Businesses Liable to Vesting

Part of Clause 34 – in the House of Commons at 12:00 am on 29th April 1970.

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Photo of Mr John Osborn Mr John Osborn , Sheffield, Hallam 12:00 am, 29th April 1970

This is a well-thought-out Amendment. I support what my hon. Friend the Member for Southgate (Mr. Berry) said in moving it. We have debated how much the port boards should undertake and how best they should handle the work. We acknowledge that they should undertake the running of ports and harbours. The Clause, which relates to businesses liable to vesting, deals with port businesses and from line 7 onwards the harbour operations relevant under the term " port business " are listed.

Each port, particularly the larger ports, has a complexity of activities which it undertakes. I can speak only as an observer. I think there is no doubt that the port businesses have to adapt themselves to flexibility which is essential in many different circumstances. Ships do not come in regularly and certain products need handling in a special way. Port businesses provide the answer to special problems which arise at short notice.

I acknowledge that there are good and bad port businesses, but the concept of putting everything under a port board cannot be justified. Manchester Ship Canal Company has devised a way of handling everything as part of its activities, but in other areas goods have to be handled in a way which needs greater flexibility. We may look on these activities in the same way as the activities of a large company which is not in the public sector. It has to look at its costs and efficiency of handling. In my experience elsewhere representatives of a company sometimes say that they should carry out their own maintenance work or do their own painting. Each business has to decide for itself what is most economical in the circumstances.

It may be that in one phase of a company's development it is well advised to have its own maintenance crew. It may be that at other times a sub-contractor who specialises in the type of equipment concerned takes on that work. In private business expenses and costs have to be matched by sales. A private business invariably has the flexibility to take the best line of action. What will happen if in the early flush of success the port boards decide to take on too many activities which could well be left to businesses outside the activities of those harbours?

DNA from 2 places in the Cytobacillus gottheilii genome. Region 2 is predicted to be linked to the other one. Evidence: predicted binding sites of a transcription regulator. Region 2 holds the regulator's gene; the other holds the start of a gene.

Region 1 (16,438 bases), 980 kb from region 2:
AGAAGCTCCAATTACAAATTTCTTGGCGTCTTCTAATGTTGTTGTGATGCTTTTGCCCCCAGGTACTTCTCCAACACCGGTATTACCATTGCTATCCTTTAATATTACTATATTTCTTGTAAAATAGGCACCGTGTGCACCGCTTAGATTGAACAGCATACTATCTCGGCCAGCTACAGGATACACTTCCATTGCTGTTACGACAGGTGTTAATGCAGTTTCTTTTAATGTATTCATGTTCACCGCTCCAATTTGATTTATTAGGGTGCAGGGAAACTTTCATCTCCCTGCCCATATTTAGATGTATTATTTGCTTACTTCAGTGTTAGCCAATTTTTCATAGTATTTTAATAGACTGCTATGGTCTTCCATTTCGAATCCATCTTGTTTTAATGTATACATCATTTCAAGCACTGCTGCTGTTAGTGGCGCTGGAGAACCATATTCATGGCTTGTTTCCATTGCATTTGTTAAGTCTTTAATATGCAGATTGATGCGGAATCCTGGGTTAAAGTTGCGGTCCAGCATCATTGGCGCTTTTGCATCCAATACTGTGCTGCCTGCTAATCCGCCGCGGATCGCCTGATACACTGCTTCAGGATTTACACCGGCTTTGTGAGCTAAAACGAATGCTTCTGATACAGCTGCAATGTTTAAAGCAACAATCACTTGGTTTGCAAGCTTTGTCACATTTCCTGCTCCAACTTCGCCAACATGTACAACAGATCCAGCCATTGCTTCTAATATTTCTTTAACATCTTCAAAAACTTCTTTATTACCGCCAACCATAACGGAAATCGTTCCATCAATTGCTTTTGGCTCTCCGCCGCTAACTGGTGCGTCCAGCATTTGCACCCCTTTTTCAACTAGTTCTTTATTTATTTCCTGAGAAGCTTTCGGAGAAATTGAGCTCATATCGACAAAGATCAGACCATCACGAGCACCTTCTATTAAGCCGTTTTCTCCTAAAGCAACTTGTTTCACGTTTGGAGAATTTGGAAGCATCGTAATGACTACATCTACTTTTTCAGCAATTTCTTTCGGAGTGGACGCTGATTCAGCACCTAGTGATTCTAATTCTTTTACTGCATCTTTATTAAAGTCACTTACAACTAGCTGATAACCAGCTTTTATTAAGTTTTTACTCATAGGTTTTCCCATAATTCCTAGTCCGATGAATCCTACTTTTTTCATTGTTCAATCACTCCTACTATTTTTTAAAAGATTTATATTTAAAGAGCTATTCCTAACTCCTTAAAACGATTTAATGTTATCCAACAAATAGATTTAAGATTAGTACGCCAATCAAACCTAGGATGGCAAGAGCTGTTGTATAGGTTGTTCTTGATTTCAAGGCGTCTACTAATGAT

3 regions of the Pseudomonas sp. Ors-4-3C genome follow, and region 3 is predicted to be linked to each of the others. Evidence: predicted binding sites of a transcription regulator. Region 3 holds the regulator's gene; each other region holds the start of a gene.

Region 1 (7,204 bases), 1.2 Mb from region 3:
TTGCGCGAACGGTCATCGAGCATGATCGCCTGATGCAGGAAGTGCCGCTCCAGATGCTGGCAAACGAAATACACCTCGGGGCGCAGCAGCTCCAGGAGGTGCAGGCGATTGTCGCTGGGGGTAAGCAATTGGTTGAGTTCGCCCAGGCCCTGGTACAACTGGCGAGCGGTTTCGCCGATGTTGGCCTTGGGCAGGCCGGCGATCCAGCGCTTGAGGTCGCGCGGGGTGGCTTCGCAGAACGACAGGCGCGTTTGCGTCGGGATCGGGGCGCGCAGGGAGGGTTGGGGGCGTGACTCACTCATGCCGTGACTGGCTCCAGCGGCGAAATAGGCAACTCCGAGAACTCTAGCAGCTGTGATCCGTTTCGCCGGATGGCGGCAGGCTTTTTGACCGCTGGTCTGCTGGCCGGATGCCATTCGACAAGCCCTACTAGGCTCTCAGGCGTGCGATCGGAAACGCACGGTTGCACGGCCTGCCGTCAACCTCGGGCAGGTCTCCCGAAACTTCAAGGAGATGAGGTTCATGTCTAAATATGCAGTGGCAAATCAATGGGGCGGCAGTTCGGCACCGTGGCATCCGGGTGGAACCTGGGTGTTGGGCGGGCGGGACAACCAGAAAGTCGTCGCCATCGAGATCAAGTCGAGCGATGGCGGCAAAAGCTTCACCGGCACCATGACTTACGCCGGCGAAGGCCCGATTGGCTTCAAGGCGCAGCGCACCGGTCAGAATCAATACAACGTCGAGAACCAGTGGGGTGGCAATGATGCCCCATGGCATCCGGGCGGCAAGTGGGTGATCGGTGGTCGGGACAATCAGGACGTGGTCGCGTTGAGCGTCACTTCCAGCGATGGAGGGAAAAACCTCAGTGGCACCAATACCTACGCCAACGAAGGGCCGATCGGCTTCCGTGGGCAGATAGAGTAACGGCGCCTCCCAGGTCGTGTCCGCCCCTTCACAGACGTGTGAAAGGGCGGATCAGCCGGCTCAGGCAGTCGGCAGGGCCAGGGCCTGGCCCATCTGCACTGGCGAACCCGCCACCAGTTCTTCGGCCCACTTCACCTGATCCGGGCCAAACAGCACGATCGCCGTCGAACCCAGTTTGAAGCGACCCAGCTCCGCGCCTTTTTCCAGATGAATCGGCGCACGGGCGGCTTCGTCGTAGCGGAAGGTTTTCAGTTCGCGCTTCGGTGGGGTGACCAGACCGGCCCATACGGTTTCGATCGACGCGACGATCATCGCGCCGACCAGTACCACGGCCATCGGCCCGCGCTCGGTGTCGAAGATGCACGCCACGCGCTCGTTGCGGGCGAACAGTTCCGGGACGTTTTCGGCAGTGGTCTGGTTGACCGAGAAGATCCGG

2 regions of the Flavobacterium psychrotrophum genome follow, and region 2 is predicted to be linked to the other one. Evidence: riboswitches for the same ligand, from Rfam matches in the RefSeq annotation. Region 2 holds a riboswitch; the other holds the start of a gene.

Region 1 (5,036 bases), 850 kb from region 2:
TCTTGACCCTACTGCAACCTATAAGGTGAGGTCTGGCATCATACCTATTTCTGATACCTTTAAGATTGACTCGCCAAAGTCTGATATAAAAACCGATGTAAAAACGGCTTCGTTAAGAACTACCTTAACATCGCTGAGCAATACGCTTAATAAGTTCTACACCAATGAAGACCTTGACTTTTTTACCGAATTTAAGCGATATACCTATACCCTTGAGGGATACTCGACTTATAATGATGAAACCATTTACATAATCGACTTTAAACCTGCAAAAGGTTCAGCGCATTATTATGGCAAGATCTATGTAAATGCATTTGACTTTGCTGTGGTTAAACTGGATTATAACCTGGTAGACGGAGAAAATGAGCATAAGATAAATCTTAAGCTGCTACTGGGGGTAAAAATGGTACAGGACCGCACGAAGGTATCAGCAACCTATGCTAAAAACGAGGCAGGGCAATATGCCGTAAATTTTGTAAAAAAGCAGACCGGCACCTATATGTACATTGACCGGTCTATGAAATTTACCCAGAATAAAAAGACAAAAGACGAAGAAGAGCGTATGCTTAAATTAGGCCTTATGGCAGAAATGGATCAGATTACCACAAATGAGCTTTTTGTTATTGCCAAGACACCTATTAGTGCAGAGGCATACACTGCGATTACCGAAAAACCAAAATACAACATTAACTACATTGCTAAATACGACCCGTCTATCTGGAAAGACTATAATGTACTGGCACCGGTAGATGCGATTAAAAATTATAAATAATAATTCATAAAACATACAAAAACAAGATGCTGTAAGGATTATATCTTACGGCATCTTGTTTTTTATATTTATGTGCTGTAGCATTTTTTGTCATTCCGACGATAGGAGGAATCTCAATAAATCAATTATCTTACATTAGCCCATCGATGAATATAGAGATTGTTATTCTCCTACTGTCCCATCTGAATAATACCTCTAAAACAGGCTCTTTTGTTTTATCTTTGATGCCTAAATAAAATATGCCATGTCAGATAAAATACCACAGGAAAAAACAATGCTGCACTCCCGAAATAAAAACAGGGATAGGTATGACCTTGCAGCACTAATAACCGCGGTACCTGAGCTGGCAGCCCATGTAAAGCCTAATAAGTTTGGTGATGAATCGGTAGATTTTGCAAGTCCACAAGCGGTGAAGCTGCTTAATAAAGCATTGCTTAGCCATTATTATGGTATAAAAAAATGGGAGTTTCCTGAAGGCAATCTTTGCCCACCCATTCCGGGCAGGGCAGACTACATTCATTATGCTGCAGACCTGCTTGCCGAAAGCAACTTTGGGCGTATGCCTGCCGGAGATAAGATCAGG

This Amendment should commend itself to the Government. Certain activities could be excluded from those to be vested in the port boards. The Clause says that the harbour operations relevant for this purpose are—

  1. (i) the loading or unloading of cargo in or from trading or fishing vessels which are in the harbour or the approaches thereto; "
The Amendment would exclude such activities as warehousing, sorting, weighing and movement. One of the difficulties which a future Government will face is that if too many of these port businesses are taken over into the complexity of monolithic management costs could escalate out of all proportion.

The cost of taking goods off ships and conveying them to the centre and to the consumer, and the cost of taking goods off for export could escalate. There would be no way of overcoming that difficulty. One of the main difficulties we shall have is that dockers have had one of the largest increases in wages of any section of the community. Provided that this is accompanied by flexibility there is no need for concern, but the costs of port handling and of running the port to a greater extent will include those activities which could well be done with efficiency outside the ports.

Not only should these sub-paragraphs be deleted, but we should insert the words in the Amendment. I very much hope that the Amendment will be carefully considered and replied to by the Government. It could well be that in the first flush of nationalisation port boards will take on a lot too much, with the result that everyone in the country will have to pay more for services which they may have taken for granted.